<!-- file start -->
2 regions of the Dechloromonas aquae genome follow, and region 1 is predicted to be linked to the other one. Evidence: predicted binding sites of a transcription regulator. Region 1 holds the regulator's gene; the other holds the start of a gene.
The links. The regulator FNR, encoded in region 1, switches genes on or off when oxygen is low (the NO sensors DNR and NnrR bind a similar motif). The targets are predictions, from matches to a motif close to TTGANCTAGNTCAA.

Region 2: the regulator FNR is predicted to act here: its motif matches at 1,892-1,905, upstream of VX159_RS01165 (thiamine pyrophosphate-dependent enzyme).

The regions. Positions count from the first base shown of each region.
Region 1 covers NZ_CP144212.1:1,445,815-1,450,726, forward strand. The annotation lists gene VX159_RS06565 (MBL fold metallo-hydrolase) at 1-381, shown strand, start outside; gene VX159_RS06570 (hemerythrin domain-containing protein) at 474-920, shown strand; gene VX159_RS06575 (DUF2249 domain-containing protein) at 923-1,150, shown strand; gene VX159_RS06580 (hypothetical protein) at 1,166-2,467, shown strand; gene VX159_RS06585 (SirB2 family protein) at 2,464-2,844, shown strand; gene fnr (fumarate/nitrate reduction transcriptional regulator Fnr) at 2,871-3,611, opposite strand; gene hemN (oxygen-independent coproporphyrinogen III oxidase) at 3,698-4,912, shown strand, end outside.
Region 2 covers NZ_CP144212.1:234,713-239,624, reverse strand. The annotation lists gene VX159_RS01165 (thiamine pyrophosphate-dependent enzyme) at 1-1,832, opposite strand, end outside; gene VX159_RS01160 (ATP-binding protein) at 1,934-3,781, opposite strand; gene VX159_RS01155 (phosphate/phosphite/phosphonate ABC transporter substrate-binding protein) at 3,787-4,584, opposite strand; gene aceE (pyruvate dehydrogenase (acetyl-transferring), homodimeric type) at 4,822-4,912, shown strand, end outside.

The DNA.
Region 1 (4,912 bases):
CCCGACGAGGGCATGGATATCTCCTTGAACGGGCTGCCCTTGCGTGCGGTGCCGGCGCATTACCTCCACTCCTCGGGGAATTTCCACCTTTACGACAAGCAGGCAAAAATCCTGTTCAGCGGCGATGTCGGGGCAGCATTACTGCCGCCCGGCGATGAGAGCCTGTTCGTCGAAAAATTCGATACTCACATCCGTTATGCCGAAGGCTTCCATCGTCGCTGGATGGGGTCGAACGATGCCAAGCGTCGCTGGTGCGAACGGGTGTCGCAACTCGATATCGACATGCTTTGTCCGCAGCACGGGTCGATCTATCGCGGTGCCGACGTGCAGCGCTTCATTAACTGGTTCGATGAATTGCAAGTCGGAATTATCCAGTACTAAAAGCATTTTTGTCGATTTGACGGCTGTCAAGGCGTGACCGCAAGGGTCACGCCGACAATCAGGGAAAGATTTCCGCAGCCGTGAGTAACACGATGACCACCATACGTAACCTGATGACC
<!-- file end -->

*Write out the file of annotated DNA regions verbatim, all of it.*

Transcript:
2 regions of the Dechloromonas aquae genome follow, and region 1 is predicted to be linked to the other one. Evidence: predicted binding sites of a transcription regulator. Region 1 holds the regulator's gene; the other holds the start of a gene.
The links. The regulator FNR, encoded in region 1, switches genes on or off when oxygen is low (the NO sensors DNR and NnrR bind a similar motif). The targets are predictions, from matches to a motif close to TTGANCTAGNTCAA.

Region 2: the regulator FNR is predicted to act here: its motif matches at 1,892-1,905, upstream of VX159_RS01165 (thiamine pyrophosphate-dependent enzyme).

The regions. Positions count from the first base shown of each region.
Region 1 covers NZ_CP144212.1:1,445,815-1,450,726, forward strand. The annotation lists gene VX159_RS06565 (MBL fold metallo-hydrolase) at 1-381, shown strand, start outside; gene VX159_RS06570 (hemerythrin domain-containing protein) at 474-920, shown strand; gene VX159_RS06575 (DUF2249 domain-containing protein) at 923-1,150, shown strand; gene VX159_RS06580 (hypothetical protein) at 1,166-2,467, shown strand; gene VX159_RS06585 (SirB2 family protein) at 2,464-2,844, shown strand; gene fnr (fumarate/nitrate reduction transcriptional regulator Fnr) at 2,871-3,611, opposite strand; gene hemN (oxygen-independent coproporphyrinogen III oxidase) at 3,698-4,912, shown strand, end outside.
Region 2 covers NZ_CP144212.1:234,713-239,624, reverse strand. The annotation lists gene VX159_RS01165 (thiamine pyrophosphate-dependent enzyme) at 1-1,832, opposite strand, end outside; gene VX159_RS01160 (ATP-binding protein) at 1,934-3,781, opposite strand; gene VX159_RS01155 (phosphate/phosphite/phosphonate ABC transporter substrate-binding protein) at 3,787-4,584, opposite strand; gene aceE (pyruvate dehydrogenase (acetyl-transferring), homodimeric type) at 4,822-4,912, shown strand, end outside.

The DNA.
Region 1 (4,912 bases):
CCCGACGAGGGCATGGATATCTCCTTGAACGGGCTGCCCTTGCGTGCGGTGCCGGCGCATTACCTCCACTCCTCGGGGAATTTCCACCTTTACGACAAGCAGGCAAAAATCCTGTTCAGCGGCGATGTCGGGGCAGCATTACTGCCGCCCGGCGATGAGAGCCTGTTCGTCGAAAAATTCGATACTCACATCCGTTATGCCGAAGGCTTCCATCGTCGCTGGATGGGGTCGAACGATGCCAAGCGTCGCTGGTGCGAACGGGTGTCGCAACTCGATATCGACATGCTTTGTCCGCAGCACGGGTCGATCTATCGCGGTGCCGACGTGCAGCGCTTCATTAACTGGTTCGATGAATTGCAAGTCGGAATTATCCAGTACTAAAAGCATTTTTGTCGATTTGACGGCTGTCAAGGCGTGACCGCAAGGGTCACGCCGACAATCAGGGAAAGATTTCCGCAGCCGTGAGTAACACGATGACCACCATACGTAACCTGATGACC